meet the blogger : issue #9 (Banned Books)

It’s been a while since I did one of these, but I figured I’d answer some questions regarding Banned Books in lieu of Banned Books Week just ending.

“Rules” are as follows:

MEET THE BLOGGER is a new feature I’m doing here on Reckless Indulgence to allow readers to get to know their bloggers (and, for me, mostly to pass the time). I always do a lot of surveys/meme-quiz things and then never post them anywhere. I figured, it would be fun to have a little section on my blog just for that purpose! Sometimes the questions will be specifically related to the topic of this blog. Other times… not so much.

This is more an exercise for me to try socializing with others than anything else. XD An avenue for discussion, if you will. You can definitely run with this meme on your own blogs. I have no problem whatsoever with that and would enjoy seeing your answers to the questions I post and answer myself! Just tag your post  with the words: MEET THE BLOGGER and then link back to any of my meet the blogger posts so I can see what you wrote!


meet the blogger: banned books

1. Do you or have you knowingly read banned or challenged books, and what are your thoughts on them?

I have knowingly AND unknowingly read banned and challenged books from since I was quite little (often unbeknownst to my parents xD). Naturally, since I read them quite often, I am drawn to the topics and material within them. Often political, controversial, alternative, or “other”… these are the things that speak to me, that I have always been able to identify with and find camaraderie in, particularly in a world so bent on casting aside or breaking the different, unique, strange, or nonconforming. I found solace in characters who were different from the “supposed” norm, who loved differently, acted differently to how society demanded they act, forged their own paths, and made their own decisions even if it left them seemingly alone in the world or on opposite sides to all they’ve ever known.

Books like this are NEEDED because were it not for them, I would honestly believe I was the only one in the world who felt this way, who THOUGHT this way, who WAS BORN this way. Because that’s what society and tradition and most religions wants you to believe.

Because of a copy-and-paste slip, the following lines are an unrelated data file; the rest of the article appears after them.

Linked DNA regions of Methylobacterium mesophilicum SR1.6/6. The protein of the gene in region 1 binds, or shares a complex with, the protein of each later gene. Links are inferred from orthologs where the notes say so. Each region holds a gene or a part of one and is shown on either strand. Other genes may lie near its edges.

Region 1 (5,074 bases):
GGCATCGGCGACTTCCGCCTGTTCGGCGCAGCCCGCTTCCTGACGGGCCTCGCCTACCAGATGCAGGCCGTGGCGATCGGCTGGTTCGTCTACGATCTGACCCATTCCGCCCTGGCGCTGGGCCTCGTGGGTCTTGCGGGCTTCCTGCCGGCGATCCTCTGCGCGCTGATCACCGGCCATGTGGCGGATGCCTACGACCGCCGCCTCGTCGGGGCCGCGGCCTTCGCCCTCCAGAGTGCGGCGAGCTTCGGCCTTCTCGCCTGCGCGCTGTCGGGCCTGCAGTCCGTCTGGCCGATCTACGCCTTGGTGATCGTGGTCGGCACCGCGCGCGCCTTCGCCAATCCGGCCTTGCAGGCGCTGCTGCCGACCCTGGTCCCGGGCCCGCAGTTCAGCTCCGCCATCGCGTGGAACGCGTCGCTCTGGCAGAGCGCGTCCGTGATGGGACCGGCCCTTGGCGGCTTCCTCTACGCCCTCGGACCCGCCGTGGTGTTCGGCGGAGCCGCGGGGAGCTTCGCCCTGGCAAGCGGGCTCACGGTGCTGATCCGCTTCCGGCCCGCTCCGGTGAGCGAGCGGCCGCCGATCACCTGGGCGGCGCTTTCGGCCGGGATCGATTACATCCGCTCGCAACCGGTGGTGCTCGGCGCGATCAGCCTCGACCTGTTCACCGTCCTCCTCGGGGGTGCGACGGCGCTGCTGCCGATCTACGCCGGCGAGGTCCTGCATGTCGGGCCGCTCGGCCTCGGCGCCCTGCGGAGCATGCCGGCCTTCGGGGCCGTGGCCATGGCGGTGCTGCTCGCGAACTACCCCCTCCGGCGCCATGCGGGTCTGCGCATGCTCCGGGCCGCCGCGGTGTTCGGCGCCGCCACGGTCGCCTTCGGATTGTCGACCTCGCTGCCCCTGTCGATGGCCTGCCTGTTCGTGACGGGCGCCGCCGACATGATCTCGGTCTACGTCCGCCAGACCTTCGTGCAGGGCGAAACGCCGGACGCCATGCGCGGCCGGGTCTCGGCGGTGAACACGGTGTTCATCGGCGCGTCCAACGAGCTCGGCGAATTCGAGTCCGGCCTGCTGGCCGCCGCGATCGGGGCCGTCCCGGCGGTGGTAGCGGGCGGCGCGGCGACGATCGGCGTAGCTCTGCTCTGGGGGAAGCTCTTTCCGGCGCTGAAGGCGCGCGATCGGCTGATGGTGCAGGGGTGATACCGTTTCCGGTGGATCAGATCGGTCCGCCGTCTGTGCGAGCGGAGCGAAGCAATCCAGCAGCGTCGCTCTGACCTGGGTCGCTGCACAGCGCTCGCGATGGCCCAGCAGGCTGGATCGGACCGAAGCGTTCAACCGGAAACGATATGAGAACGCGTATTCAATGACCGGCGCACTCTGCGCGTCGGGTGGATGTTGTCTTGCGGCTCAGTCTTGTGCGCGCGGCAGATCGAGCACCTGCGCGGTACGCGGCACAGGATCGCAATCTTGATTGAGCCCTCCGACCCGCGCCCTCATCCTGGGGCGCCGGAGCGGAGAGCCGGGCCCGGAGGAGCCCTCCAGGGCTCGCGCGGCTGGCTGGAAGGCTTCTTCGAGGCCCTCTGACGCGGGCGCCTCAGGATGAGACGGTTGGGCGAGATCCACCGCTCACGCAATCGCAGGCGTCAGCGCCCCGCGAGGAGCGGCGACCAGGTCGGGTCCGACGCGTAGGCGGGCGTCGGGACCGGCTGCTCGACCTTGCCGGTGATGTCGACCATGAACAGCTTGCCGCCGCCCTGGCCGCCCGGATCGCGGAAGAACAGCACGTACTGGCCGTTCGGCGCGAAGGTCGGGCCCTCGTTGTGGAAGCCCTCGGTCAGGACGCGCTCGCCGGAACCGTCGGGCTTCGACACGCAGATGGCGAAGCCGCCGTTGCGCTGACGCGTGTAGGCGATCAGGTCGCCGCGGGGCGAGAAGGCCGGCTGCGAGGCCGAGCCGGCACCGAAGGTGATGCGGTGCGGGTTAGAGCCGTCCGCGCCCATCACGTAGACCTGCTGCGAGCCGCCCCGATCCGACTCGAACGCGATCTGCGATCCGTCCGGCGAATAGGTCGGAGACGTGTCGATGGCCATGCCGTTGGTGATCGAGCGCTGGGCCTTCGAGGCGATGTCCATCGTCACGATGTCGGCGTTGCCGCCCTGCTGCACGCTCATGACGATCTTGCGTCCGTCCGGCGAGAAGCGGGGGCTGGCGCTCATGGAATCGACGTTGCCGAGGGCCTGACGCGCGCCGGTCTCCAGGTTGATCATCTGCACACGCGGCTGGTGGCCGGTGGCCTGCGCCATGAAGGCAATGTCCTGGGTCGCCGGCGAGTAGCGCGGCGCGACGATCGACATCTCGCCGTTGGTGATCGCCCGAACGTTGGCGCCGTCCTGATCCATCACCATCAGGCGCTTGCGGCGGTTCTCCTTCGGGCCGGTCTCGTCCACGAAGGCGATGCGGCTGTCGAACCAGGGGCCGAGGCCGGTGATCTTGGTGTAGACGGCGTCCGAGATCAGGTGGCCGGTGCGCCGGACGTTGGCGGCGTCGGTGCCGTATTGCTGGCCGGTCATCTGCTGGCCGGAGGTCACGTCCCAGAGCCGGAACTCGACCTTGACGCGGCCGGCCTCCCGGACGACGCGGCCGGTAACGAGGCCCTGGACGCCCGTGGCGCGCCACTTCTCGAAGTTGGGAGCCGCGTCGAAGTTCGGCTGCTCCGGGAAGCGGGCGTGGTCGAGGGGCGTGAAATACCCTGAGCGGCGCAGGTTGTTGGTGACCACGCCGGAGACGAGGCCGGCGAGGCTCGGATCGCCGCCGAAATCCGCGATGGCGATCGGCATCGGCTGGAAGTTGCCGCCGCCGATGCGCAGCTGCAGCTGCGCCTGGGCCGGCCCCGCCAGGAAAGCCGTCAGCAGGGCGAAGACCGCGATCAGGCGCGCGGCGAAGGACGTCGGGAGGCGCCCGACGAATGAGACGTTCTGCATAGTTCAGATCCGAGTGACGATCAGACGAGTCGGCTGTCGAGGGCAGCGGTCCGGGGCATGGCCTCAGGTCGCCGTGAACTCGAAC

I NEEDED these books to keep me from doing something stupid and ending it all, because half the time I couldn’t imagine living in a world so bent on hating anything that didn’t “fit in” or “was like everybody else”. I needed to know that even if I’ve never met these authors or these (fictional) people in these books, that SOMEONE… SOMEWHERE came up with the idea, or felt the way these characters felt, or experienced situations (even if it was just in their heads) like what they depicted in their books. I NEEDED to know that I wasn’t alone. 

Were it not for many of these banned and challenged books, I’d think I really was as alone as everyone tried to make me out to believe. So I am FOREVER grateful and thankful to these books and will always advocate for them and proudly voice my opinion on why such books are NECESSARY and VITAL and LIFE-CHANGING (life SAVING).

2. What is your favourite banned book?

Gods… that’s bloody difficult. I don’t think I have a FAVOURITE, namely because practically all the books I read are or would be banned/challenged/etc. and I love all my books so there. xD

I could list off some that I love, but then this post would get godawful long.

3. Have you ever gotten into an argument regarding a banned or challenged book, and if you did, how did you handle it?

Several times. xD Sometimes I can handle it well, other times I literally want to punch someone in the face. Especially if the words “I’ve never read the book, BUT I’VE HEARD–” comes out of their mouth. I swear TO THE UNIVERSE, if you say you want a book banned and you HAVEN’T EVEN READ THE DAMNED THING— FLJANFLDNLKDNGALDNAKLNGL

4. Are you an advocate for banning books?